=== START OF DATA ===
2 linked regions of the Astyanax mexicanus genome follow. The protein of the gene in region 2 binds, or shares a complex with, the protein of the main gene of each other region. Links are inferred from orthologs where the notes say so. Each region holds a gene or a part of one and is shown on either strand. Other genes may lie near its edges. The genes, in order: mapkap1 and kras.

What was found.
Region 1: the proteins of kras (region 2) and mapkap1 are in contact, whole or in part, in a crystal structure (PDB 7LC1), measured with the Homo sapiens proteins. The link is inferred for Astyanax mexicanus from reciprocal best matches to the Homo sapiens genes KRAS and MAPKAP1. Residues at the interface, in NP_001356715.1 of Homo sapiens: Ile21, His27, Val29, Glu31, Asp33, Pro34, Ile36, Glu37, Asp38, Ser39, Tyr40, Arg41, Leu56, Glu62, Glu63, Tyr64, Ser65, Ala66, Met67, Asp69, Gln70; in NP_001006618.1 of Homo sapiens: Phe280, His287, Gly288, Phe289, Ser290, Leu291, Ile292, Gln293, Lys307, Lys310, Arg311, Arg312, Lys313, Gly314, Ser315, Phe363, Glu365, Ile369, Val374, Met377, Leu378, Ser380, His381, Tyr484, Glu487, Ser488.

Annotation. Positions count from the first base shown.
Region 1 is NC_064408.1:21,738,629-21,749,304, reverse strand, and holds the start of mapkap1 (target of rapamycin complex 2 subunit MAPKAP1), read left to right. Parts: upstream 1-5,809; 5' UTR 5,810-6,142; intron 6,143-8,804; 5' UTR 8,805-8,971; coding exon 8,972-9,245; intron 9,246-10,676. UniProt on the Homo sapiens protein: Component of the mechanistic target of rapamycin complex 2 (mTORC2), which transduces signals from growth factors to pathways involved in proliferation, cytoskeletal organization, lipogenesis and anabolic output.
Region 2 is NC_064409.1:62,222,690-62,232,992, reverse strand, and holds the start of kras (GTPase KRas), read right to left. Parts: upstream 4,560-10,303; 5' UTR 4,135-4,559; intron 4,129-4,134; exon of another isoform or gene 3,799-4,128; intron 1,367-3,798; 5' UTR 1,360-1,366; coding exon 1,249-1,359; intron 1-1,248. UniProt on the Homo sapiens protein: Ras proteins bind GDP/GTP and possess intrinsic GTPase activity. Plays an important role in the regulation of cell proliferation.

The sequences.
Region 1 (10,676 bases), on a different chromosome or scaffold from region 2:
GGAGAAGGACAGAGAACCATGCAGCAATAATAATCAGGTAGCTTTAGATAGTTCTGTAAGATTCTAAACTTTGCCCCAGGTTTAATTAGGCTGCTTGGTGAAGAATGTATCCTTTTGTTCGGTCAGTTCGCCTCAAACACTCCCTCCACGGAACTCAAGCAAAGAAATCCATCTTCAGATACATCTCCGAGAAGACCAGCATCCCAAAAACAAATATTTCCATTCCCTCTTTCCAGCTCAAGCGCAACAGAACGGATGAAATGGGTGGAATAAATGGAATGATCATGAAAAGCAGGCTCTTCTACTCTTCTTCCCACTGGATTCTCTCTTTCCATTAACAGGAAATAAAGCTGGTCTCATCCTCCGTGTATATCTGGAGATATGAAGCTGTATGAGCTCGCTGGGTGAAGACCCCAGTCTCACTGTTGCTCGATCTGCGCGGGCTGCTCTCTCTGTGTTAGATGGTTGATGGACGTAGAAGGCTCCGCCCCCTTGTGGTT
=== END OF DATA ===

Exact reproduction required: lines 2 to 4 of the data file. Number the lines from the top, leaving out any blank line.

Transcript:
What was found.
Region 1: the proteins of kras (region 2) and mapkap1 are in contact, whole or in part, in a crystal structure (PDB 7LC1), measured with the Homo sapiens proteins. The link is inferred for Astyanax mexicanus from reciprocal best matches to the Homo sapiens genes KRAS and MAPKAP1. Residues at the interface, in NP_001356715.1 of Homo sapiens: Ile21, His27, Val29, Glu31, Asp33, Pro34, Ile36, Glu37, Asp38, Ser39, Tyr40, Arg41, Leu56, Glu62, Glu63, Tyr64, Ser65, Ala66, Met67, Asp69, Gln70; in NP_001006618.1 of Homo sapiens: Phe280, His287, Gly288, Phe289, Ser290, Leu291, Ile292, Gln293, Lys307, Lys310, Arg311, Arg312, Lys313, Gly314, Ser315, Phe363, Glu365, Ile369, Val374, Met377, Leu378, Ser380, His381, Tyr484, Glu487, Ser488.

Annotation. Positions count from the first base shown.